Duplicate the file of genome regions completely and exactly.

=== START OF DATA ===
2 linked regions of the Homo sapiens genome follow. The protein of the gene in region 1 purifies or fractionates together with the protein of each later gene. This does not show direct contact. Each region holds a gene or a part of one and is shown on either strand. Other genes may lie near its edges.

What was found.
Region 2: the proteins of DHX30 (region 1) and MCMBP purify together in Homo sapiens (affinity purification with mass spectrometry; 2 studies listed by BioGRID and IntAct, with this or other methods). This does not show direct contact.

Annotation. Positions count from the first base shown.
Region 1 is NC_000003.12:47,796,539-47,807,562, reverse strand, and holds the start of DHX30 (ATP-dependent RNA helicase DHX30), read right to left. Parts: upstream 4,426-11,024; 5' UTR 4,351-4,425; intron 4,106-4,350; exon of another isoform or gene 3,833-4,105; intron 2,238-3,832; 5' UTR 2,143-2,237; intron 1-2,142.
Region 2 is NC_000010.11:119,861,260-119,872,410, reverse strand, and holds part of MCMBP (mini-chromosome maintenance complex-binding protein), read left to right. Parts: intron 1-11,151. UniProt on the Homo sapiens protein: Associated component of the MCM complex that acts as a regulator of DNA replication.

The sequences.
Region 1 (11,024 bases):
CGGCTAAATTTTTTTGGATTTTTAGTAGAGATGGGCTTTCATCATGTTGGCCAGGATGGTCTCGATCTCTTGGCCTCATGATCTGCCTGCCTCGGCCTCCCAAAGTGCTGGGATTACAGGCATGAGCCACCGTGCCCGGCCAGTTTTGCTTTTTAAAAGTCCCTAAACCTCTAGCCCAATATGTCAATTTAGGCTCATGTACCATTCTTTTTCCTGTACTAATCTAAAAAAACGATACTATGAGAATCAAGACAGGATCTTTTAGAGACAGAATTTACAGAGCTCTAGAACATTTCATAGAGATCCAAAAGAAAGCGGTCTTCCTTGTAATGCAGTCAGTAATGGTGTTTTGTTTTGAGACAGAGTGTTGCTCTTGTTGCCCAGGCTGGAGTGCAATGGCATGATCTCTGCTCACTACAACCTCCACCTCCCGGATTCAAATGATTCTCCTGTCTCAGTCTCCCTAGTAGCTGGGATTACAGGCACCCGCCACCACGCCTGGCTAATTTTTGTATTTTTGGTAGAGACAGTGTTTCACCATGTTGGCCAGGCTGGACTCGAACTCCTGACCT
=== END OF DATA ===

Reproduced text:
2 linked regions of the Homo sapiens genome follow. The protein of the gene in region 1 purifies or fractionates together with the protein of each later gene. This does not show direct contact. Each region holds a gene or a part of one and is shown on either strand. Other genes may lie near its edges.

What was found.
Region 2: the proteins of DHX30 (region 1) and MCMBP purify together in Homo sapiens (affinity purification with mass spectrometry; 2 studies listed by BioGRID and IntAct, with this or other methods). This does not show direct contact.

Annotation. Positions count from the first base shown.
Region 1 is NC_000003.12:47,796,539-47,807,562, reverse strand, and holds the start of DHX30 (ATP-dependent RNA helicase DHX30), read right to left. Parts: upstream 4,426-11,024; 5' UTR 4,351-4,425; intron 4,106-4,350; exon of another isoform or gene 3,833-4,105; intron 2,238-3,832; 5' UTR 2,143-2,237; intron 1-2,142.
Region 2 is NC_000010.11:119,861,260-119,872,410, reverse strand, and holds part of MCMBP (mini-chromosome maintenance complex-binding protein), read left to right. Parts: intron 1-11,151. UniProt on the Homo sapiens protein: Associated component of the MCM complex that acts as a regulator of DNA replication.

The sequences.
Region 1 (11,024 bases):
CGGCTAAATTTTTTTGGATTTTTAGTAGAGATGGGCTTTCATCATGTTGGCCAGGATGGTCTCGATCTCTTGGCCTCATGATCTGCCTGCCTCGGCCTCCCAAAGTGCTGGGATTACAGGCATGAGCCACCGTGCCCGGCCAGTTTTGCTTTTTAAAAGTCCCTAAACCTCTAGCCCAATATGTCAATTTAGGCTCATGTACCATTCTTTTTCCTGTACTAATCTAAAAAAACGATACTATGAGAATCAAGACAGGATCTTTTAGAGACAGAATTTACAGAGCTCTAGAACATTTCATAGAGATCCAAAAGAAAGCGGTCTTCCTTGTAATGCAGTCAGTAATGGTGTTTTGTTTTGAGACAGAGTGTTGCTCTTGTTGCCCAGGCTGGAGTGCAATGGCATGATCTCTGCTCACTACAACCTCCACCTCCCGGATTCAAATGATTCTCCTGTCTCAGTCTCCCTAGTAGCTGGGATTACAGGCACCCGCCACCACGCCTGGCTAATTTTTGTATTTTTGGTAGAGACAGTGTTTCACCATGTTGGCCAGGCTGGACTCGAACTCCTGACCT